The basic economic order quantity calculation assumes orders are delivered immediately, which is unrealistic. You need to consider the time between placing an order and when it’s delivered to accurately judge your needs.
- [Instructor] The basic economic order quantity calculation…assumes that orders are delivered immediately,…which is unrealistic.…You need to consider the time between placing an order…and when it's delivered to accurately judge your needs.…In this movie I will show you two ways…to account for lead time.…My sample file is the Lead Time workbook,…and you can find it in the chapter four folder…of your exercise files collection.…I started by calculating my economic order quantity.…That is the order quantity that minimizes…the total of my setup cost and the holding cost…for the inventory.…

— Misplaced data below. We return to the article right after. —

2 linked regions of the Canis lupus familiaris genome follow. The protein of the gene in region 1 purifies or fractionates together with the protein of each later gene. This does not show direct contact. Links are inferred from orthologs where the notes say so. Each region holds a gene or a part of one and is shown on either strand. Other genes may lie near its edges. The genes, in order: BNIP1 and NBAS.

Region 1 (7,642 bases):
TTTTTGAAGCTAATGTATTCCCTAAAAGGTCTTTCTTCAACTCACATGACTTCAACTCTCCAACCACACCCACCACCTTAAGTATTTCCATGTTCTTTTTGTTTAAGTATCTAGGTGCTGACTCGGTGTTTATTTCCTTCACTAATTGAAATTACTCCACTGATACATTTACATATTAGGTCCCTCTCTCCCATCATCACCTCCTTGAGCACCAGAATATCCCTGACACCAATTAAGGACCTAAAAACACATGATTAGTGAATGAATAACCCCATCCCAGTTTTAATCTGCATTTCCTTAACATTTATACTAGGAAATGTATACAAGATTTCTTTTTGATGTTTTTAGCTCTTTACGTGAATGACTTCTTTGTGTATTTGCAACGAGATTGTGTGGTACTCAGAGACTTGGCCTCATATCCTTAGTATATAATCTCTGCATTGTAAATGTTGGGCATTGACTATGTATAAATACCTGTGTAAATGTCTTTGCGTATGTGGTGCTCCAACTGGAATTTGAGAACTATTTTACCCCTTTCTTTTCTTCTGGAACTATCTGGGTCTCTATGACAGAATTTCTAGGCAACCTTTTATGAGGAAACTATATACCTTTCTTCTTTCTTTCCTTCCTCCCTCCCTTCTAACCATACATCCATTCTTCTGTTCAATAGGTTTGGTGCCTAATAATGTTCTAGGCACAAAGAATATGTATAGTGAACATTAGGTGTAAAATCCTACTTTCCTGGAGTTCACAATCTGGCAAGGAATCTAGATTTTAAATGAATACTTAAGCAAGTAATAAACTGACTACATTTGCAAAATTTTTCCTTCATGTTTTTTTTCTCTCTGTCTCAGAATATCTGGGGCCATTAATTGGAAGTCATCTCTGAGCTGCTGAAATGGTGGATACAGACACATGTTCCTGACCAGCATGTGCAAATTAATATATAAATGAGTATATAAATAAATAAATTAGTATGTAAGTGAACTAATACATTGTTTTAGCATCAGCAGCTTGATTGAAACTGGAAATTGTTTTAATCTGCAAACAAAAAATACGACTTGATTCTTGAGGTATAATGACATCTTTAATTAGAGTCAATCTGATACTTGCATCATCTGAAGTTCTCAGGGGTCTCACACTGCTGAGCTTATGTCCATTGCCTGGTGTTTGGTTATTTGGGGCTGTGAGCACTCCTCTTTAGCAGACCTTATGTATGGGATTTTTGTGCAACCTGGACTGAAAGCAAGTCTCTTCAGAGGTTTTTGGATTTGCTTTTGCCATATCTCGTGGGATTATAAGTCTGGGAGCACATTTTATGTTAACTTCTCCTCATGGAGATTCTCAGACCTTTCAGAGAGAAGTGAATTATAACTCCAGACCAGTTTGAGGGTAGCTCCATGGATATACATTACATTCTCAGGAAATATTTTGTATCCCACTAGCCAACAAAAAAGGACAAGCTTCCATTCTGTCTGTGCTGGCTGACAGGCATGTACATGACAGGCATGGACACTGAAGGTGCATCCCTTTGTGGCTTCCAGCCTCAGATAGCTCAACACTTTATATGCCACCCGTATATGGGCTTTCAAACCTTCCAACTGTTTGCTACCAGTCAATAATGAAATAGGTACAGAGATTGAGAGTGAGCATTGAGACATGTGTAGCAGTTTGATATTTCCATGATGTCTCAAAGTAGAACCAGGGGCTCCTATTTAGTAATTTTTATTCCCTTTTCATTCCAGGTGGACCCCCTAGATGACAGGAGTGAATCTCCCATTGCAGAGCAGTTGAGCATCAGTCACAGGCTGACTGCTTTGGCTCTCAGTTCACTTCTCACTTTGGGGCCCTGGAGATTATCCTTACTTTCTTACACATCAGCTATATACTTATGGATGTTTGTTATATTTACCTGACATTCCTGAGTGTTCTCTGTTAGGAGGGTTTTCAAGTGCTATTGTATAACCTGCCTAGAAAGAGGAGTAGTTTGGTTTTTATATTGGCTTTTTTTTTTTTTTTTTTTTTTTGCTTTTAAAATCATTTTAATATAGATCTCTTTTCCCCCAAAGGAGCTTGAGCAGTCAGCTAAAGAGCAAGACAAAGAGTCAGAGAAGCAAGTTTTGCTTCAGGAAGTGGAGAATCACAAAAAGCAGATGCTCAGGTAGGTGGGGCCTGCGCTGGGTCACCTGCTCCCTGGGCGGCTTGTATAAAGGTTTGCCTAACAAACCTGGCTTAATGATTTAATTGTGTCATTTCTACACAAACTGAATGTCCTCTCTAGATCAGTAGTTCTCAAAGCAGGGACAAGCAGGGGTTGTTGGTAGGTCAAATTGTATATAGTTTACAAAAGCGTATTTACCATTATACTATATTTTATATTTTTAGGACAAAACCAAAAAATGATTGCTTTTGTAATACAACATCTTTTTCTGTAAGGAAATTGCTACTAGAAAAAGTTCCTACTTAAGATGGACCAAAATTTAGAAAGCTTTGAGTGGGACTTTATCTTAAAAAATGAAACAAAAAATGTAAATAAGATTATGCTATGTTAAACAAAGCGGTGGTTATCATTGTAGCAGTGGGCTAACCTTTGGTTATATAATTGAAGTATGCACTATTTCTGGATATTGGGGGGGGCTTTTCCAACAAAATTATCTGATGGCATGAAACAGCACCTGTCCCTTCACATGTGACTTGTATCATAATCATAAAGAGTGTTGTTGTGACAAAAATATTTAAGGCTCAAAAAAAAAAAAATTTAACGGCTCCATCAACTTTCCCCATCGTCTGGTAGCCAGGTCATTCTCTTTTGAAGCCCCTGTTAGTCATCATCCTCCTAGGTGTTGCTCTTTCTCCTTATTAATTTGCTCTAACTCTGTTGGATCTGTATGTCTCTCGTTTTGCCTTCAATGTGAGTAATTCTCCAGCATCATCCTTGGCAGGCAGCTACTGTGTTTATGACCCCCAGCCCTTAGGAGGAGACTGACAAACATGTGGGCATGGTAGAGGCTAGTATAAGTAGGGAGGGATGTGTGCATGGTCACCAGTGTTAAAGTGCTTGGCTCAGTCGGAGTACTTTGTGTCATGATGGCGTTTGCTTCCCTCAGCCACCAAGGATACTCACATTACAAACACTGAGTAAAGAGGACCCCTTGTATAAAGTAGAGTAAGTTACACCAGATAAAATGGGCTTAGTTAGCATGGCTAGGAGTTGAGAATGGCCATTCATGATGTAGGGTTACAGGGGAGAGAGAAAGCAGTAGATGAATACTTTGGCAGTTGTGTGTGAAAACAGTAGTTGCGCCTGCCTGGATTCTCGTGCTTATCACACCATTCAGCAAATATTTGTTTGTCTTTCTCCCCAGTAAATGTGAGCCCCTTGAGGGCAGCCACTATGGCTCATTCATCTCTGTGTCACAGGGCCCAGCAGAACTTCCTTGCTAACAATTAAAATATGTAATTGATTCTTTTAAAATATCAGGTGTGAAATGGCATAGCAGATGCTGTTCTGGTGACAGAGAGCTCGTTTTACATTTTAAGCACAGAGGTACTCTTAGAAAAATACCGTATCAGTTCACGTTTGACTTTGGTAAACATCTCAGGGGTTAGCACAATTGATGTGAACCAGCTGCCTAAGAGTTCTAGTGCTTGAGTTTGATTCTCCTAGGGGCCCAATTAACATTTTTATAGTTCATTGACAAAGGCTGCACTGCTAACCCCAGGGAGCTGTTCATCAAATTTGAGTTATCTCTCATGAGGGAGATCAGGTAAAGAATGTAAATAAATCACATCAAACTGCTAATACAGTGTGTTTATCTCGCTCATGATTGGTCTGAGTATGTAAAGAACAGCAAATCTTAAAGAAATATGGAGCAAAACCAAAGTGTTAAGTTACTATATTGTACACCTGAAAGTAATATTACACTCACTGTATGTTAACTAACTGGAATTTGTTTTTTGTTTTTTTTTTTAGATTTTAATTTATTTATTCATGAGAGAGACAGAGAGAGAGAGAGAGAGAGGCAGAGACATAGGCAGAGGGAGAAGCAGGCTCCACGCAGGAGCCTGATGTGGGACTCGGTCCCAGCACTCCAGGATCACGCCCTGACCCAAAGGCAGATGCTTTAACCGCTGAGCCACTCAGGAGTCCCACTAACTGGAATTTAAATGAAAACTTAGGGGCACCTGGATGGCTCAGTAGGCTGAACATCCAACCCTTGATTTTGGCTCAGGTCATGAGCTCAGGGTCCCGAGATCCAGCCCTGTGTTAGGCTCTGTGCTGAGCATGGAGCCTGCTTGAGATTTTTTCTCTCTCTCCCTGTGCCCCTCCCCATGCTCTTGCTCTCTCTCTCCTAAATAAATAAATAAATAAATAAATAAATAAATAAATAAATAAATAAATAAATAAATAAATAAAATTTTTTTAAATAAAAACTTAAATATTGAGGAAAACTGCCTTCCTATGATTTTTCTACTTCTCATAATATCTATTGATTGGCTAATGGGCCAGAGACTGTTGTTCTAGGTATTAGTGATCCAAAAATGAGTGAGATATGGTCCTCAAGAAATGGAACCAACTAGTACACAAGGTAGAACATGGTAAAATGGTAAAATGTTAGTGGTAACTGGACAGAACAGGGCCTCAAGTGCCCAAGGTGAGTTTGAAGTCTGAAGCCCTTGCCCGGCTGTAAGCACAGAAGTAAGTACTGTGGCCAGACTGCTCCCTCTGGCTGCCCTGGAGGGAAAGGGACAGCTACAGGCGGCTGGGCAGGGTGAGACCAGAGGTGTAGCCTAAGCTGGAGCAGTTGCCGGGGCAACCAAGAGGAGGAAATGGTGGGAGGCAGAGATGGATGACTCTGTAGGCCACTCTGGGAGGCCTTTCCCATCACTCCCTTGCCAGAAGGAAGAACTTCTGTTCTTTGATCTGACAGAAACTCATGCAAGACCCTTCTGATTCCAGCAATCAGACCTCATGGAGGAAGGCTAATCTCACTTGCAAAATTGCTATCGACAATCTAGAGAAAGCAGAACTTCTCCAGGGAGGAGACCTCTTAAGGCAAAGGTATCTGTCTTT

The values that I used are in cells…B3 through B5, setup flow rate per week and holding cost.…And I used that data to calculate the EOQ…in cell B6.…So it's about 1,420 units.…I also calculated my demand per year of 109,020.…I just multiplied weekly demand by 52.…I then calculated my number of orders per year…and the days between orders.…I've added one other element,…and that is the lead time.…
Lead time is the amount of time it takes…
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- Drawing process flow diagrams
- Calculating process capacity
- Identifying bottlenecks
- Determining cycle time and idle time
- Calculating labor
- Calculating utilization
- Analyzing batch processes
- Calculating optimal order quantities